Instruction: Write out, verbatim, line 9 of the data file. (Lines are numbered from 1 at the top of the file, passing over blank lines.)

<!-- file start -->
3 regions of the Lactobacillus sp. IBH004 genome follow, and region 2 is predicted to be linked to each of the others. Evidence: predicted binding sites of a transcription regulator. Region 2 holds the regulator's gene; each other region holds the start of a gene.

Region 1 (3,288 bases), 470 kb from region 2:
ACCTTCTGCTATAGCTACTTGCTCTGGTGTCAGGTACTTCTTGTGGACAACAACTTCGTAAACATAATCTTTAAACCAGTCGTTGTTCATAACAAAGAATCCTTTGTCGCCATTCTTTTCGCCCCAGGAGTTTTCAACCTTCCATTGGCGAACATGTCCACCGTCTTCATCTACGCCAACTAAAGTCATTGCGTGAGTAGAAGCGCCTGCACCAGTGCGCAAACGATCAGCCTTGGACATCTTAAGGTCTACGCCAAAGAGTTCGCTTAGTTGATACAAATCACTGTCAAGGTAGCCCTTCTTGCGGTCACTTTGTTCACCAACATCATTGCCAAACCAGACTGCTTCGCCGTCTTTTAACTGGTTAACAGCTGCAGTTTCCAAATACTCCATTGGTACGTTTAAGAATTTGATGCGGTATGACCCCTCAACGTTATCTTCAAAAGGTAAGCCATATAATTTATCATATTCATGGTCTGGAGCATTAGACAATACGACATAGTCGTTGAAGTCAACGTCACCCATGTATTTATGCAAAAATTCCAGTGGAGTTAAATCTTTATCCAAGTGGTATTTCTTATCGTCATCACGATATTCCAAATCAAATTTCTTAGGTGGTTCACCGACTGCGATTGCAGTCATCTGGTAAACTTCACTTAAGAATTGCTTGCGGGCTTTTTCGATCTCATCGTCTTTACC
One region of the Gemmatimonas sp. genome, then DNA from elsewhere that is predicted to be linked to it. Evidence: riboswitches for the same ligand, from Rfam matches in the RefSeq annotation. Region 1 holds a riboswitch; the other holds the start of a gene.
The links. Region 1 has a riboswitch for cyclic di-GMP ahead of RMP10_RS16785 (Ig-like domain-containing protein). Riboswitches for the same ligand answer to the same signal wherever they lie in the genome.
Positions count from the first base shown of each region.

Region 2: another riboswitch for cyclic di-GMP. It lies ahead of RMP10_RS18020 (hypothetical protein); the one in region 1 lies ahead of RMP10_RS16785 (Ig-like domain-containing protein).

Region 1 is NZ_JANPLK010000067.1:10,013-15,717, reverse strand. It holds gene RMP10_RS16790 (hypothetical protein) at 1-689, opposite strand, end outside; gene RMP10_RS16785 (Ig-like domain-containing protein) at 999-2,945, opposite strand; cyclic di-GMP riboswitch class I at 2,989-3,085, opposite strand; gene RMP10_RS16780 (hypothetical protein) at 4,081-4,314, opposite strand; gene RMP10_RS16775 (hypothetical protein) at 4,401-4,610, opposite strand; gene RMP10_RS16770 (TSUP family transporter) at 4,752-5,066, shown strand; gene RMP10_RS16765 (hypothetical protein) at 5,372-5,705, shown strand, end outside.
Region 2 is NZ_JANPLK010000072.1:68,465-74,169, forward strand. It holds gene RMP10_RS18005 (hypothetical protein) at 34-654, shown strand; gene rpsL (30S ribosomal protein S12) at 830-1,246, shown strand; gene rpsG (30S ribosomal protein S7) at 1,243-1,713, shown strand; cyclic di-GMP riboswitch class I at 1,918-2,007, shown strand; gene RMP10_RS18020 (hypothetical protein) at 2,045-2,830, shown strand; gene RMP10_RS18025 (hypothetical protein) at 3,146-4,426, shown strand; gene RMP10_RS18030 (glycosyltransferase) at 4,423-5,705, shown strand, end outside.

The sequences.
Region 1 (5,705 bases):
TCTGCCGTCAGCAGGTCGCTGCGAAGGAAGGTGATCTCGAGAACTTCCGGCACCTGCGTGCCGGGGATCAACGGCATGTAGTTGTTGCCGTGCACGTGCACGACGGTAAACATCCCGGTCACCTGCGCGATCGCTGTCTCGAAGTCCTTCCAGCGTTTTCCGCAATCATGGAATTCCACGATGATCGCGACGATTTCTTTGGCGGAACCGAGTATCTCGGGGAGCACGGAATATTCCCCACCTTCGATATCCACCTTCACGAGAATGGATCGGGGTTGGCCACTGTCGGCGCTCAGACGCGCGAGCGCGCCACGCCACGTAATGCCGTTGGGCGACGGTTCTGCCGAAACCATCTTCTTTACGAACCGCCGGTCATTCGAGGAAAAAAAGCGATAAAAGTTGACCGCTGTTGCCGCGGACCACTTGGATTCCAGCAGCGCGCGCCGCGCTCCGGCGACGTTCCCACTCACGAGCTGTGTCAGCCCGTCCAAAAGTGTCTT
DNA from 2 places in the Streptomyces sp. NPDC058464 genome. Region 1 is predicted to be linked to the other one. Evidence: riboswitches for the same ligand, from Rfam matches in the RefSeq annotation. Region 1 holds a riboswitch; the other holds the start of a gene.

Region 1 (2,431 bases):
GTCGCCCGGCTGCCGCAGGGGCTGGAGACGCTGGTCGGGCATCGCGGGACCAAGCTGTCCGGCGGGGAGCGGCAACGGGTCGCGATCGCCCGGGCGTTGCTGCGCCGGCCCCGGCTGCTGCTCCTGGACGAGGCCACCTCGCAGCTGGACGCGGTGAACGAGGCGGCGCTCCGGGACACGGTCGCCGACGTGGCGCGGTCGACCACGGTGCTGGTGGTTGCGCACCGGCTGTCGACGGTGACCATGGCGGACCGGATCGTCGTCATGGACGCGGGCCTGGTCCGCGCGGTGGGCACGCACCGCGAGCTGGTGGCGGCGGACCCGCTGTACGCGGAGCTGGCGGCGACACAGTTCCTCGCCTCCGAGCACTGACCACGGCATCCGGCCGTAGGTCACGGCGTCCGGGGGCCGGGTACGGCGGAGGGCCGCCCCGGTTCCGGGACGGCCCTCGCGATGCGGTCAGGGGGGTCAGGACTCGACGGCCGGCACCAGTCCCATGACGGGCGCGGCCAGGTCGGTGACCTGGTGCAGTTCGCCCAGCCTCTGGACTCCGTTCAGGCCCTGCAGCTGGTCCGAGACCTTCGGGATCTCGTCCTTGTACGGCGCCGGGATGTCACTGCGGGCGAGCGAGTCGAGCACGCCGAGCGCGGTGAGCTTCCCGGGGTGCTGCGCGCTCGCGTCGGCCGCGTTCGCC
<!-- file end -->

Region 2 is NZ_JANPLK010000072.1:68,465-74,169, forward strand. It holds gene RMP10_RS18005 (hypothetical protein) at 34-654, shown strand; gene rpsL (30S ribosomal protein S12) at 830-1,246, shown strand; gene rpsG (30S ribosomal protein S7) at 1,243-1,713, shown strand; cyclic di-GMP riboswitch class I at 1,918-2,007, shown strand; gene RMP10_RS18020 (hypothetical protein) at 2,045-2,830, shown strand; gene RMP10_RS18025 (hypothetical protein) at 3,146-4,426, shown strand; gene RMP10_RS18030 (glycosyltransferase) at 4,423-5,705, shown strand, end outside.